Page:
Will waivers protect businesses from lawsuits during reopening?

Will waivers protect businesses from lawsuits during reopening?
OrnaW / Pixabay

Aaron Goldstein, a labor and employment partner at the international law firm Dorsey & Whitney, on if liability waiverr agreements protect businesses from lawsuits during covid reopening.

Know more about Russia than your friends:

Get our free ebook on how the Soviet Union became Putin's Russia.

Q1 2020 hedge fund letters, conferences and more

As you know, more businesses that are reopening are posting coronavirus disclaimers or requiring employees and customers to sign waivers, but there's a big question mark as to whether these will hold up in court.

Looking at Trends with AlphaSimplex’s Dr. Kathryn Kaminski

TrendsValueWalk's Raul Panganiban interviews Dr. Kathryn Kaminski, Chief Research Strategist at AlphaSimplex, and discuss her approach to investing and the trends she is seeing in regards to quant investing and hedge funds. Q1 2021 hedge fund letters, conferences and more The following is a computer generated transcript and may contain some errors. Interview with AlphaSimplex's Read More

Aaron Goldstein is a labor and employment partner at the international law firm Dorsey & Whitney. Goldstein has been advising businesses on measures that should be taken since the COVID crisis began. About waivers he says,

Aaron Goldstein On Waiver Agreements

"Waiver agreements are terrible PR for companies. Companies should be showing how they are keeping their workers safe, not how they are trying to avoid liability if their workers get sick," Goldstein says.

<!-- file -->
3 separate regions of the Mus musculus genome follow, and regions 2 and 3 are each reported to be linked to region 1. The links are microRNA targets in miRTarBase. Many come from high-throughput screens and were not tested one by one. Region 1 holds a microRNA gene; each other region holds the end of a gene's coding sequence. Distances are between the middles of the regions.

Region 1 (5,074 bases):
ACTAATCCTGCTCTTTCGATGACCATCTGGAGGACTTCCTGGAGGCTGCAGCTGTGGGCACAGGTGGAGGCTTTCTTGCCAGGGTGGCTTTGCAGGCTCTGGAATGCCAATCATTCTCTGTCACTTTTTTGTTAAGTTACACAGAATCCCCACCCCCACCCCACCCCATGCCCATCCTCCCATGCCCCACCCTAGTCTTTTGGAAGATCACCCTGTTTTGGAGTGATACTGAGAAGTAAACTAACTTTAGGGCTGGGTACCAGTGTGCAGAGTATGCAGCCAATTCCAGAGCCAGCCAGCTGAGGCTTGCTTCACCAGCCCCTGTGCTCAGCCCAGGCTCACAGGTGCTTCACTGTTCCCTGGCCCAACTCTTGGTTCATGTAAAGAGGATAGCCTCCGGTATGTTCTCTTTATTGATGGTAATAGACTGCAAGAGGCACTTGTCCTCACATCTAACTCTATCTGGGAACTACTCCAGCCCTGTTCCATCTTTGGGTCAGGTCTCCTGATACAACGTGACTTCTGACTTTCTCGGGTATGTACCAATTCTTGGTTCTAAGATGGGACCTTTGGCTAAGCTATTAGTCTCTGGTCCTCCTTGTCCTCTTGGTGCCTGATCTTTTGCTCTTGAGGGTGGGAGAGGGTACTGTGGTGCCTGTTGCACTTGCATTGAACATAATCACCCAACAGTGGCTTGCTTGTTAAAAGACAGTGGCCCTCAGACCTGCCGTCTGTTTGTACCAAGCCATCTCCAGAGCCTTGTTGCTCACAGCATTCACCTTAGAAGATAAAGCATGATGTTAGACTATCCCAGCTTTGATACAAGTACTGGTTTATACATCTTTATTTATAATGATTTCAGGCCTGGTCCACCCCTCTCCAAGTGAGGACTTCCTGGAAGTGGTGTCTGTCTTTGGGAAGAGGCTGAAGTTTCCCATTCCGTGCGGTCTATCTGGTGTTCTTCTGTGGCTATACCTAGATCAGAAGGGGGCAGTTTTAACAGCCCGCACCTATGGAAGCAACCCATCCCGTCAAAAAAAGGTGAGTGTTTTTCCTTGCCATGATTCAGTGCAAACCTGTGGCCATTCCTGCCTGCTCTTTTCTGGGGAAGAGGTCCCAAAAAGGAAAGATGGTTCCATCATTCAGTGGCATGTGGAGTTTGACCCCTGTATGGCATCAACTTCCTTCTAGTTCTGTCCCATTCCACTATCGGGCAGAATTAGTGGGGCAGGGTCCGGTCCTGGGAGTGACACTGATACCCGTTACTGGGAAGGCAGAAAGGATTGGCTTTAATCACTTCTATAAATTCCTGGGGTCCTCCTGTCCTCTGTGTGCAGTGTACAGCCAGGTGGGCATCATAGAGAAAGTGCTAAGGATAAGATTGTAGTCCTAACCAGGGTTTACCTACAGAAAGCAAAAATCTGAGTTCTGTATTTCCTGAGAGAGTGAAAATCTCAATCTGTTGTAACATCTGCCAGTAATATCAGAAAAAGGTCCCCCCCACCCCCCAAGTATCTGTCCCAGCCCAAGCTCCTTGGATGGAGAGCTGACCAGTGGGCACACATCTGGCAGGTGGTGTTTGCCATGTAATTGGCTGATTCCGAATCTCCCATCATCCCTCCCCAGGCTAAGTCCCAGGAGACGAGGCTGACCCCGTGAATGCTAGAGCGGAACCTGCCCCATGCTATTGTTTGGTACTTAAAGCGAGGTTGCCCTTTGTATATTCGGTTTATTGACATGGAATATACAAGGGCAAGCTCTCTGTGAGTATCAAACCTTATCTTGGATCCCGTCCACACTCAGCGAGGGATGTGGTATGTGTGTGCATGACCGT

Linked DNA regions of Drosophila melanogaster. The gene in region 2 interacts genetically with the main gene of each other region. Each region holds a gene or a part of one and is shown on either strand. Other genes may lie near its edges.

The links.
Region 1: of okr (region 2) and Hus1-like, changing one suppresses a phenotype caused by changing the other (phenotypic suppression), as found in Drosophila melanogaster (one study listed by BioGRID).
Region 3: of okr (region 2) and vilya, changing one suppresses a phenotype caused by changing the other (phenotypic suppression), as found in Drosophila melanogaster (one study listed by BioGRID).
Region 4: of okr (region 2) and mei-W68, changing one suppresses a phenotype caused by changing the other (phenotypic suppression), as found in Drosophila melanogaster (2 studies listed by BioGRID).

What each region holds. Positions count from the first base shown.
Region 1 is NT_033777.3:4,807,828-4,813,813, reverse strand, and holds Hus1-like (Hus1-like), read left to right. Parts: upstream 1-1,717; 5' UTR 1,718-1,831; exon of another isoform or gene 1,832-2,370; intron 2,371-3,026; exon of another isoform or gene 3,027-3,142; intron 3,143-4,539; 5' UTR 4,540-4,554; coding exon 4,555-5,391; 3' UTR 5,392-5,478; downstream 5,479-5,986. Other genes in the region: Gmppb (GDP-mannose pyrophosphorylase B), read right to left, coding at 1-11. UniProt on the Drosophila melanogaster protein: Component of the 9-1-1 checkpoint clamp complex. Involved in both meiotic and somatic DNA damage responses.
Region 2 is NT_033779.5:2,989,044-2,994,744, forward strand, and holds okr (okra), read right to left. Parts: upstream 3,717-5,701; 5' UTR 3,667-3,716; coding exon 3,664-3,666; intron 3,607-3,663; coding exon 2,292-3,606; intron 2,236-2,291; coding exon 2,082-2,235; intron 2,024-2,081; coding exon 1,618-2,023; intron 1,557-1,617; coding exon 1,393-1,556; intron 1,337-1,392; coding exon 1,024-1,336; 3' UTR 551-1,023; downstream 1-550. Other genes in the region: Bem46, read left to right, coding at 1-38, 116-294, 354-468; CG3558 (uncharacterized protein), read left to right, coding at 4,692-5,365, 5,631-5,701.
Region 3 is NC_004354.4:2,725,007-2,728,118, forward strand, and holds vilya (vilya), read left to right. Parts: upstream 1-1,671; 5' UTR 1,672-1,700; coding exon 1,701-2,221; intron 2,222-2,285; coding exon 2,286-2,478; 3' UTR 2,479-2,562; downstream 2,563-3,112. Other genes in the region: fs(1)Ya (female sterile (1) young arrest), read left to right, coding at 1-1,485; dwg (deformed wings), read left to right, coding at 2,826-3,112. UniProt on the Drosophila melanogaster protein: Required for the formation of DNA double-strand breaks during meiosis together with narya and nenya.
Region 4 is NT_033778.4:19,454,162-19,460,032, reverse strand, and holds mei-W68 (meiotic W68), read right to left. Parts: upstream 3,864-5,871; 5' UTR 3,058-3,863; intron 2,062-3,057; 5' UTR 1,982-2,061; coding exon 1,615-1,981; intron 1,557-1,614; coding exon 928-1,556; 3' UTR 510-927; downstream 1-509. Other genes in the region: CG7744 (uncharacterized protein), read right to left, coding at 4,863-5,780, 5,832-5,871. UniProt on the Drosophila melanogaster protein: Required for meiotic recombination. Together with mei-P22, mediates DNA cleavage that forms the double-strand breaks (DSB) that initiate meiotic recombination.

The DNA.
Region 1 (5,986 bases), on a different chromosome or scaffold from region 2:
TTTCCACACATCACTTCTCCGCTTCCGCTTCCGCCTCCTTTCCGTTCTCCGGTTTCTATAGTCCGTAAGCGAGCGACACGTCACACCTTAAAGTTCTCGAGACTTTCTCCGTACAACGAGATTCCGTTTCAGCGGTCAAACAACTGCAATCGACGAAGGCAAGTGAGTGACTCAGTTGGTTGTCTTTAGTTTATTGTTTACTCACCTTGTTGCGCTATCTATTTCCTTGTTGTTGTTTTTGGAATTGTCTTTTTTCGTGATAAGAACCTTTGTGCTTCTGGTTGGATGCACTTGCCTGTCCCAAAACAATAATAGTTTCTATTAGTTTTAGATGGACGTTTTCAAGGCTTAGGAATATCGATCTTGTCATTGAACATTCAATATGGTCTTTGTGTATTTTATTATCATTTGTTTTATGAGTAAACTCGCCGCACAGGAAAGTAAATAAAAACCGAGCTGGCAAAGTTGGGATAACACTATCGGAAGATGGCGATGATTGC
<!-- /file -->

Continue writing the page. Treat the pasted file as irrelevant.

"Waiver agreements between employers and employees are also generally unenforceable except under very specific circumstances. Employees generally cannot waive workers compensation, which is the primary vehicle for addressing workplace injuries, such as a claim that an employee contracted a disease because of work. Some states, including California, have adopted a presumption that employees who catch COVID-19 caught it at work and are therefore covered by workers’ compensation. Employees also cannot waive their right to raise certain administrative charges, such as EEOC charges and OSHA complaints. Employees also cannot prospectively waive claims for intentional or fraudulent acts by their employers," Goldstein says.

What do you think? Tell us by sounding off in our comments section!

Previous article 13.3% U.S. Unemployment A Reflection of Trump’s Failure
Next article An Unemployment Rate of 13.3 Percent Just Doesn’t Sound Kosher
Jacob Wolinsky is the founder of ValueWalk.com, a popular value investing and hedge fund focused investment website. Jacob worked as an equity analyst first at a micro-cap focused private equity firm, followed by a stint at a smid cap focused research shop. Jacob lives with his wife and four kids in Passaic NJ. - Email: jacob(at)valuewalk.com - Twitter username: JacobWolinsky - Full Disclosure: I do not purchase any equities anymore to avoid even the appearance of a conflict of interest and because at times I may receive grey areas of insider information. I have a few existing holdings from years ago, but I have sold off most of the equities and now only purchase mutual funds and some ETFs. I also own a few grams of Gold and Silver

No posts to display